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The Geometry of Light

Part 2 Dissertation 2022
Rosie Somerville
Oxford Brookes University Oxford | UK
This thesis interrogates architects’ understanding of light, following my observation that light’s qualities were limited when seen through the modernist conception of ‘form’ in architecture. Quantum Physicist, Zajonc (1949 - present) states that our comprehension of light and our ‘conceptions of space have coevolved’. Current methods for designing with light overwhelmingly focus on light paired with shadow, revealing a form-based design approach. Kahn (1901-1974) and Le Corbusier (1887 - 1965) directly describe ‘structure’ and ‘form’ as the intervention required to mould light. Yet the perception of light is inextricably linked to both form and material. Whilst architects such as Zumthor (1943 - present) design with material light, a disseminated methodology isn’t available to the profession. With limited resources, architects are missing out on an aspect of architecture filled with rich opportunities. Taking precedent from Brunelleschi’s (1377 - 1446) application of geometric optics to devise the perspective drawing, this thesis applies a revised scientific theory of light, which now includes light’s interaction with matter, to the architectural design process. This research forms a new framework for light in architecture, culminating in a series of tools for architects to design through material light, enabling the translation from concept to design.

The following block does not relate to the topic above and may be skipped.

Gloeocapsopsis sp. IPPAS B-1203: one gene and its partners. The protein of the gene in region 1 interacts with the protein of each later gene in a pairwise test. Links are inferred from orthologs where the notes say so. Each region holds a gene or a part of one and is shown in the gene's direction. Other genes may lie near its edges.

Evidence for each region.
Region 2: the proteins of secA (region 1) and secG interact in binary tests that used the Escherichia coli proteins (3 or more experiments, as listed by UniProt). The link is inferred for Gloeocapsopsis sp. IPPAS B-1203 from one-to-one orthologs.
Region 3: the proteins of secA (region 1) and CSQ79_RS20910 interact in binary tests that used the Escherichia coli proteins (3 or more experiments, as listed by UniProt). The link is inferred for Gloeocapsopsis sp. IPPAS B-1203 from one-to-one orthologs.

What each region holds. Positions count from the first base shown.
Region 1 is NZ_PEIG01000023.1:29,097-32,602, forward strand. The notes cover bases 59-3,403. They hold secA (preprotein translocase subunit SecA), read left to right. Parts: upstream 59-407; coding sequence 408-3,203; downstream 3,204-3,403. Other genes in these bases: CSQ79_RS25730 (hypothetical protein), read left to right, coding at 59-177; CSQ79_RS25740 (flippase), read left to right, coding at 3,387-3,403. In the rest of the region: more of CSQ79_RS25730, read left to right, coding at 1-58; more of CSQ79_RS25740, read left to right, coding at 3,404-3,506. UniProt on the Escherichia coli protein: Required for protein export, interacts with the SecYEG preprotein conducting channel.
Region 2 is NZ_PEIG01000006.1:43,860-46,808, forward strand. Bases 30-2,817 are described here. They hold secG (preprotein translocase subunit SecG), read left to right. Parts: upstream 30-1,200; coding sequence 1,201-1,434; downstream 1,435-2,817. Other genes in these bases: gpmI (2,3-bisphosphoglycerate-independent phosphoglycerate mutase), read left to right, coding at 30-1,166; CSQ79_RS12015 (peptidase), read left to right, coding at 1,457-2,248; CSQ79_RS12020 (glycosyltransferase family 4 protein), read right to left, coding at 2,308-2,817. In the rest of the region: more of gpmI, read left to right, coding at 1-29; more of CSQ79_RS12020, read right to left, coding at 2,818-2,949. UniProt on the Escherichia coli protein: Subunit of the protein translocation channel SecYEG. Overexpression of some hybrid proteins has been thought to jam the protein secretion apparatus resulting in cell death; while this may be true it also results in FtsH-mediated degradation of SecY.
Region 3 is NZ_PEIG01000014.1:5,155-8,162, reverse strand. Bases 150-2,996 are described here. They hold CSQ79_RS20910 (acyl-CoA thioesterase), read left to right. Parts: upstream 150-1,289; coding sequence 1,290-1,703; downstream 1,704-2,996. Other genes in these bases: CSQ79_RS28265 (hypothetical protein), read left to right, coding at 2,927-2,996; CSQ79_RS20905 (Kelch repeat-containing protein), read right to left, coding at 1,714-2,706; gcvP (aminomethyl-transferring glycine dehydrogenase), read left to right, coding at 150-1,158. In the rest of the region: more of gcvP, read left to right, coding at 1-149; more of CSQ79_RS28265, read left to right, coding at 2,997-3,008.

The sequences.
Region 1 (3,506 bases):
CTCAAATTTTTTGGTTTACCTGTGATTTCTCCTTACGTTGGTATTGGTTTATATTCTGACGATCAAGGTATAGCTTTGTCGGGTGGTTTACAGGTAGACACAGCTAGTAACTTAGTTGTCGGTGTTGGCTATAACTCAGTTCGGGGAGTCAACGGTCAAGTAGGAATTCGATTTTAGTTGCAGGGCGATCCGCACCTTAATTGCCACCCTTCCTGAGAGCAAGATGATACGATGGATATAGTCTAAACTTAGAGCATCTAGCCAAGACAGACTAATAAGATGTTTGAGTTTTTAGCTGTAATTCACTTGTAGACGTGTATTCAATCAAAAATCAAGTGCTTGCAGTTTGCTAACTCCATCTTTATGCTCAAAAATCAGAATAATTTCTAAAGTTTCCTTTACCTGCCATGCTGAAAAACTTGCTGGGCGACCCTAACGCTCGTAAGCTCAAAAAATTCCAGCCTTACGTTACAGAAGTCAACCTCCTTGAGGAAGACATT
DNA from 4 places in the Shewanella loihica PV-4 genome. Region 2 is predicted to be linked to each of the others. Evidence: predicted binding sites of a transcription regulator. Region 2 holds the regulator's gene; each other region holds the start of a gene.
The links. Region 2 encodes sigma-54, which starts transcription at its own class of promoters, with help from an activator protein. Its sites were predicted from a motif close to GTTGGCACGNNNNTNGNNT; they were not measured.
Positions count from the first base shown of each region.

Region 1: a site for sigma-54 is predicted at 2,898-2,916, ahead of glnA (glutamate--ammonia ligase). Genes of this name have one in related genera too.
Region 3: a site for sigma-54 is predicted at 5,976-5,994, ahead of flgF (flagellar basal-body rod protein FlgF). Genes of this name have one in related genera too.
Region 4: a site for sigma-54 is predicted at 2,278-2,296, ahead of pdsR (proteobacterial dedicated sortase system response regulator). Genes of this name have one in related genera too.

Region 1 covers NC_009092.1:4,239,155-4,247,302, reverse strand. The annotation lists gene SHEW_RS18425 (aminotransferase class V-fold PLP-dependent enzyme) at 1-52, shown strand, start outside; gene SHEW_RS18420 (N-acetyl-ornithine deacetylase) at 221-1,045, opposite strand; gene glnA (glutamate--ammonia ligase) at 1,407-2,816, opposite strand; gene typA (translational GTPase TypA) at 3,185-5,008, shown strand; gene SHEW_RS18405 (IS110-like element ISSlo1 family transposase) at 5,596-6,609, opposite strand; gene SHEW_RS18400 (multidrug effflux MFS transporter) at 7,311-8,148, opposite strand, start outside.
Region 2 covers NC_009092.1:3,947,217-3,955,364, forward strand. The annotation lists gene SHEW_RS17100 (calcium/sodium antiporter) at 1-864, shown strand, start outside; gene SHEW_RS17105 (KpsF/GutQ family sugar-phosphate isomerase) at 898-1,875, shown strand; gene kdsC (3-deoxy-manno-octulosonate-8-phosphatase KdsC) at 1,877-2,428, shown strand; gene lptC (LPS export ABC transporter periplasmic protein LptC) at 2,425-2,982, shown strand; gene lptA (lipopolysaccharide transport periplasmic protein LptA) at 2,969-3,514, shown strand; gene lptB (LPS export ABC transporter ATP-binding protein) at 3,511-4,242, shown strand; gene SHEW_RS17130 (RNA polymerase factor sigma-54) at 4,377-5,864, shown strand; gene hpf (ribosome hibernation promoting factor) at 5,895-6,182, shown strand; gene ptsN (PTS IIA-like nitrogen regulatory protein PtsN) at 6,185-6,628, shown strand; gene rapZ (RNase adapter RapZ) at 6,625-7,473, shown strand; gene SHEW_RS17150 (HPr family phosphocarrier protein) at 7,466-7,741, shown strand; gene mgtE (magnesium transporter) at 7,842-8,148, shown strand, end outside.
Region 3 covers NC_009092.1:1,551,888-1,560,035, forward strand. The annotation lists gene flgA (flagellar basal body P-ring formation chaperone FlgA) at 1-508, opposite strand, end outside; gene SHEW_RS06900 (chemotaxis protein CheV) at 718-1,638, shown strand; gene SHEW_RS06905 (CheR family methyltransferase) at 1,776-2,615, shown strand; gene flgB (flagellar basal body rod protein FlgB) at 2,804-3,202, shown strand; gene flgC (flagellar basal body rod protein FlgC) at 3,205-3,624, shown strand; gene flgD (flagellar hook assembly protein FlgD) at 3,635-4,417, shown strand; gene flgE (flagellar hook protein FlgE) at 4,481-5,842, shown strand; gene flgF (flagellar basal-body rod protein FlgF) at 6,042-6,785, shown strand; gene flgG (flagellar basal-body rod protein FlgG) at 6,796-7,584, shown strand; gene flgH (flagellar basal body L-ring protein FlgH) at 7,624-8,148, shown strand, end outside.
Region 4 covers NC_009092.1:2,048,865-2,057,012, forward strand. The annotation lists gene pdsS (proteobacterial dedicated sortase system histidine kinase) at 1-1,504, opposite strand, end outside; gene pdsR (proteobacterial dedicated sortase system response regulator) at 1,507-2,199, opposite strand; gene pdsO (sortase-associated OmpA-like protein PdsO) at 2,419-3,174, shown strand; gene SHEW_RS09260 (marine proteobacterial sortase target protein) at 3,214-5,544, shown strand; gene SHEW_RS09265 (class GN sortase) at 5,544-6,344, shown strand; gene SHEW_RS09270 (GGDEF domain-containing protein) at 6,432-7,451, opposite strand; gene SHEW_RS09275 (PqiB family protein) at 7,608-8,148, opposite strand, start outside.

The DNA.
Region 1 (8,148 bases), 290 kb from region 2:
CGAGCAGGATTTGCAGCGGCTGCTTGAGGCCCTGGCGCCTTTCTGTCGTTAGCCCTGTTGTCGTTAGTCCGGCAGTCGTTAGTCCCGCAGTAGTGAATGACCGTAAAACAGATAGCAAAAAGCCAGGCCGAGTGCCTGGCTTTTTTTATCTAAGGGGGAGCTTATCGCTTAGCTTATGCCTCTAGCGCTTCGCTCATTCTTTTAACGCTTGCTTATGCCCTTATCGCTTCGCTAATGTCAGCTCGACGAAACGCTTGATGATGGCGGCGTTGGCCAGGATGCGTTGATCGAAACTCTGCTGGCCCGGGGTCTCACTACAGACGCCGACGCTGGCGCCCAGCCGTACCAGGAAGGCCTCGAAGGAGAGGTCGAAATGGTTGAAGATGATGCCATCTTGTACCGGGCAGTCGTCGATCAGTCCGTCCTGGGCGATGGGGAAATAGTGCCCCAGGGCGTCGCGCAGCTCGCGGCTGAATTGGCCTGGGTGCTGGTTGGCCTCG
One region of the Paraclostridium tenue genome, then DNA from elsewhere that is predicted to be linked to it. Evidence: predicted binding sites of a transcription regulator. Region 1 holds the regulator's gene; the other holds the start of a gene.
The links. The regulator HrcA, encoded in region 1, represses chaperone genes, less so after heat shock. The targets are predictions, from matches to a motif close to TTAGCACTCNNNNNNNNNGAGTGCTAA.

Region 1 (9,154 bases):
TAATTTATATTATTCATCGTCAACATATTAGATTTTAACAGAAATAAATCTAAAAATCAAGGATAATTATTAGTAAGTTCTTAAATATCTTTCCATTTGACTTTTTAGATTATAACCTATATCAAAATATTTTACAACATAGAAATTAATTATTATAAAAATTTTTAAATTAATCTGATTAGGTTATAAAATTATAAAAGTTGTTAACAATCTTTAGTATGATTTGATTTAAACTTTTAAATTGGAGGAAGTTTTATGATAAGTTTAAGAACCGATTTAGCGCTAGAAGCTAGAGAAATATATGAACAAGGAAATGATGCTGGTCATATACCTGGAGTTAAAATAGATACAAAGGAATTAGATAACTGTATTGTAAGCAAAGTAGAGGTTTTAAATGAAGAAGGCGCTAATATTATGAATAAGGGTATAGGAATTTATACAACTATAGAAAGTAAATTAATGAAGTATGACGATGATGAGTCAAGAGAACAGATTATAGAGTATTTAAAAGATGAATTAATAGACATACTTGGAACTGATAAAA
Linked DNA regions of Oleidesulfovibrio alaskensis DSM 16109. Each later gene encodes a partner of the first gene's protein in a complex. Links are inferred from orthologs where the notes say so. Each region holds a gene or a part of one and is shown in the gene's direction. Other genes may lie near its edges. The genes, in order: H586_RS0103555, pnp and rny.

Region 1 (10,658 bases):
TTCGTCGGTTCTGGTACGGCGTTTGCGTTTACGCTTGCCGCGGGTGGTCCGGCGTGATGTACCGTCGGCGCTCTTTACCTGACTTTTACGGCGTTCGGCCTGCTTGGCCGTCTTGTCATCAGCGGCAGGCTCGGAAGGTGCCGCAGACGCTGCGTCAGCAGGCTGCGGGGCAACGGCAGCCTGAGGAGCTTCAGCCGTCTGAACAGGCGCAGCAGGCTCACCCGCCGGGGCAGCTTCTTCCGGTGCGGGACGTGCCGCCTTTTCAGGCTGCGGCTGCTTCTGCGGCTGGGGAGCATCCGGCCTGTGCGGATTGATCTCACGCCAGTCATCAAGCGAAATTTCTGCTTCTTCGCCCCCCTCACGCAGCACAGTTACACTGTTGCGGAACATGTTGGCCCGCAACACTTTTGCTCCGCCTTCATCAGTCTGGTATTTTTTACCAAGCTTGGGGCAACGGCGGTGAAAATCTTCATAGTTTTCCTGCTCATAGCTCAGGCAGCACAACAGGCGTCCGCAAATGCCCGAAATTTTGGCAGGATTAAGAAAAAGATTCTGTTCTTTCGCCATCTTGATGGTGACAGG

Rosie Somerville

Tutor(s)
Hannah Durham
Freya Wigzell
2022
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